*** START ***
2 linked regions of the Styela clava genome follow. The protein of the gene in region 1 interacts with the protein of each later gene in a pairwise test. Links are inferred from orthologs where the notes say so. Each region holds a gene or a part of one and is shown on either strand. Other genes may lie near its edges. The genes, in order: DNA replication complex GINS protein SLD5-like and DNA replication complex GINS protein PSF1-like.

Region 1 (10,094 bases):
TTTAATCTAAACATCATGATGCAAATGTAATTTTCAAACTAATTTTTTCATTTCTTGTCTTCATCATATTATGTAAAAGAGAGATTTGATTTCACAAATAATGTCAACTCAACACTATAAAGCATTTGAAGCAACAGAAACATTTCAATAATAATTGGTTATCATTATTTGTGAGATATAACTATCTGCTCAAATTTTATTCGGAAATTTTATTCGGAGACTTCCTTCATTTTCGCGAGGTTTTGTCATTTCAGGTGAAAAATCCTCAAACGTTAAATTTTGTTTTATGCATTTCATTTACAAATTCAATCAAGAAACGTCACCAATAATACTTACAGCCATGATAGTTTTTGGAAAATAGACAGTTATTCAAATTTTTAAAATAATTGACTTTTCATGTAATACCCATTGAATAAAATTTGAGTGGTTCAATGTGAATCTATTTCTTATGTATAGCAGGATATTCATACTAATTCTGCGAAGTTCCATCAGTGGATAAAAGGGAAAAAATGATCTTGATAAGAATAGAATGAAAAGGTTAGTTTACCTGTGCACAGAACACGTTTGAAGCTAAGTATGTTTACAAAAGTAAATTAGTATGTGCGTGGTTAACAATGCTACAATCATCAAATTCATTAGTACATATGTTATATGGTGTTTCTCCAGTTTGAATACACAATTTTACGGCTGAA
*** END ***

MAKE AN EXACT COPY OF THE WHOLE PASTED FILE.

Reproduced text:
2 linked regions of the Styela clava genome follow. The protein of the gene in region 1 interacts with the protein of each later gene in a pairwise test. Links are inferred from orthologs where the notes say so. Each region holds a gene or a part of one and is shown on either strand. Other genes may lie near its edges. The genes, in order: DNA replication complex GINS protein SLD5-like and DNA replication complex GINS protein PSF1-like.

Region 1 (10,094 bases):
TTTAATCTAAACATCATGATGCAAATGTAATTTTCAAACTAATTTTTTCATTTCTTGTCTTCATCATATTATGTAAAAGAGAGATTTGATTTCACAAATAATGTCAACTCAACACTATAAAGCATTTGAAGCAACAGAAACATTTCAATAATAATTGGTTATCATTATTTGTGAGATATAACTATCTGCTCAAATTTTATTCGGAAATTTTATTCGGAGACTTCCTTCATTTTCGCGAGGTTTTGTCATTTCAGGTGAAAAATCCTCAAACGTTAAATTTTGTTTTATGCATTTCATTTACAAATTCAATCAAGAAACGTCACCAATAATACTTACAGCCATGATAGTTTTTGGAAAATAGACAGTTATTCAAATTTTTAAAATAATTGACTTTTCATGTAATACCCATTGAATAAAATTTGAGTGGTTCAATGTGAATCTATTTCTTATGTATAGCAGGATATTCATACTAATTCTGCGAAGTTCCATCAGTGGATAAAAGGGAAAAAATGATCTTGATAAGAATAGAATGAAAAGGTTAGTTTACCTGTGCACAGAACACGTTTGAAGCTAAGTATGTTTACAAAAGTAAATTAGTATGTGCGTGGTTAACAATGCTACAATCATCAAATTCATTAGTACATATGTTATATGGTGTTTCTCCAGTTTGAATACACAATTTTACGGCTGAA